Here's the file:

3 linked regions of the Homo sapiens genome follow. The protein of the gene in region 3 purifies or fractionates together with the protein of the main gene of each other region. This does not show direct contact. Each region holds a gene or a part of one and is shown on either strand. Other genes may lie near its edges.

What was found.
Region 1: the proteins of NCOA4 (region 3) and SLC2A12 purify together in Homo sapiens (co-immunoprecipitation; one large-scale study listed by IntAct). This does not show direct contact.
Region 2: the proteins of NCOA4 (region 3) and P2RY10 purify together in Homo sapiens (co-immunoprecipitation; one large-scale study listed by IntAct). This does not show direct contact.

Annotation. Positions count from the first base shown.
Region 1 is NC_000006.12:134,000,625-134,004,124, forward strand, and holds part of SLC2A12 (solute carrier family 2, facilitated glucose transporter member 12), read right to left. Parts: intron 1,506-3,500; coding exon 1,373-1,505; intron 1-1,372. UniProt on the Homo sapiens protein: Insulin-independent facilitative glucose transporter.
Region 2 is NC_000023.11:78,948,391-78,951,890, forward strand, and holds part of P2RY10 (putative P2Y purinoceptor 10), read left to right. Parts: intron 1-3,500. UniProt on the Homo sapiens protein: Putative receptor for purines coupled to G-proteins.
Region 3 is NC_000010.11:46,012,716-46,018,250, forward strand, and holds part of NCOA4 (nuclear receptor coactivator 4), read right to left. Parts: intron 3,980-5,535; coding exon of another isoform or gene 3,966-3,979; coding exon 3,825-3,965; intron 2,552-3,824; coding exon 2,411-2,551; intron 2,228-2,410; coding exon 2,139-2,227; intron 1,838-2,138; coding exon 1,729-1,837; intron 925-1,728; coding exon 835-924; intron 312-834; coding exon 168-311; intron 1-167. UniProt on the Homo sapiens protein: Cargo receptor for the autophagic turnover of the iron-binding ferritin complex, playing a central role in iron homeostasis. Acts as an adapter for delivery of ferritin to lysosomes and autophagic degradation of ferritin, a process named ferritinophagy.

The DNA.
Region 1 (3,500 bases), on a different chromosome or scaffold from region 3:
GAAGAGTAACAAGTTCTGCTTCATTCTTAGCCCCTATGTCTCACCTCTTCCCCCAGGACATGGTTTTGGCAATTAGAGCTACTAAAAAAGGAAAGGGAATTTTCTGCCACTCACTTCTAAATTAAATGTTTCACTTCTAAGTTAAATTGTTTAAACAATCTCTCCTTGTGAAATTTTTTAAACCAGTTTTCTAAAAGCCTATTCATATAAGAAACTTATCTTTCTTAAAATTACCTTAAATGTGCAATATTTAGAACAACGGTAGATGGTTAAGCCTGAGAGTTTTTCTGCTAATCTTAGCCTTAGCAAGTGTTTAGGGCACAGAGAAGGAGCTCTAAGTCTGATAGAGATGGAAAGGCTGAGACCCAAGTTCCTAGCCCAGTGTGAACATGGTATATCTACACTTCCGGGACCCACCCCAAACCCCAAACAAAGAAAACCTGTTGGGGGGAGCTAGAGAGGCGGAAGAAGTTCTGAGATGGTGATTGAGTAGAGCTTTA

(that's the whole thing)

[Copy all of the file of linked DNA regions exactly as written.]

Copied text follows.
3 linked regions of the Homo sapiens genome follow. The protein of the gene in region 3 purifies or fractionates together with the protein of the main gene of each other region. This does not show direct contact. Each region holds a gene or a part of one and is shown on either strand. Other genes may lie near its edges.

What was found.
Region 1: the proteins of NCOA4 (region 3) and SLC2A12 purify together in Homo sapiens (co-immunoprecipitation; one large-scale study listed by IntAct). This does not show direct contact.
Region 2: the proteins of NCOA4 (region 3) and P2RY10 purify together in Homo sapiens (co-immunoprecipitation; one large-scale study listed by IntAct). This does not show direct contact.

Annotation. Positions count from the first base shown.
Region 1 is NC_000006.12:134,000,625-134,004,124, forward strand, and holds part of SLC2A12 (solute carrier family 2, facilitated glucose transporter member 12), read right to left. Parts: intron 1,506-3,500; coding exon 1,373-1,505; intron 1-1,372. UniProt on the Homo sapiens protein: Insulin-independent facilitative glucose transporter.
Region 2 is NC_000023.11:78,948,391-78,951,890, forward strand, and holds part of P2RY10 (putative P2Y purinoceptor 10), read left to right. Parts: intron 1-3,500. UniProt on the Homo sapiens protein: Putative receptor for purines coupled to G-proteins.
Region 3 is NC_000010.11:46,012,716-46,018,250, forward strand, and holds part of NCOA4 (nuclear receptor coactivator 4), read right to left. Parts: intron 3,980-5,535; coding exon of another isoform or gene 3,966-3,979; coding exon 3,825-3,965; intron 2,552-3,824; coding exon 2,411-2,551; intron 2,228-2,410; coding exon 2,139-2,227; intron 1,838-2,138; coding exon 1,729-1,837; intron 925-1,728; coding exon 835-924; intron 312-834; coding exon 168-311; intron 1-167. UniProt on the Homo sapiens protein: Cargo receptor for the autophagic turnover of the iron-binding ferritin complex, playing a central role in iron homeostasis. Acts as an adapter for delivery of ferritin to lysosomes and autophagic degradation of ferritin, a process named ferritinophagy.

The DNA.
Region 1 (3,500 bases), on a different chromosome or scaffold from region 3:
GAAGAGTAACAAGTTCTGCTTCATTCTTAGCCCCTATGTCTCACCTCTTCCCCCAGGACATGGTTTTGGCAATTAGAGCTACTAAAAAAGGAAAGGGAATTTTCTGCCACTCACTTCTAAATTAAATGTTTCACTTCTAAGTTAAATTGTTTAAACAATCTCTCCTTGTGAAATTTTTTAAACCAGTTTTCTAAAAGCCTATTCATATAAGAAACTTATCTTTCTTAAAATTACCTTAAATGTGCAATATTTAGAACAACGGTAGATGGTTAAGCCTGAGAGTTTTTCTGCTAATCTTAGCCTTAGCAAGTGTTTAGGGCACAGAGAAGGAGCTCTAAGTCTGATAGAGATGGAAAGGCTGAGACCCAAGTTCCTAGCCCAGTGTGAACATGGTATATCTACACTTCCGGGACCCACCCCAAACCCCAAACAAAGAAAACCTGTTGGGGGGAGCTAGAGAGGCGGAAGAAGTTCTGAGATGGTGATTGAGTAGAGCTTTA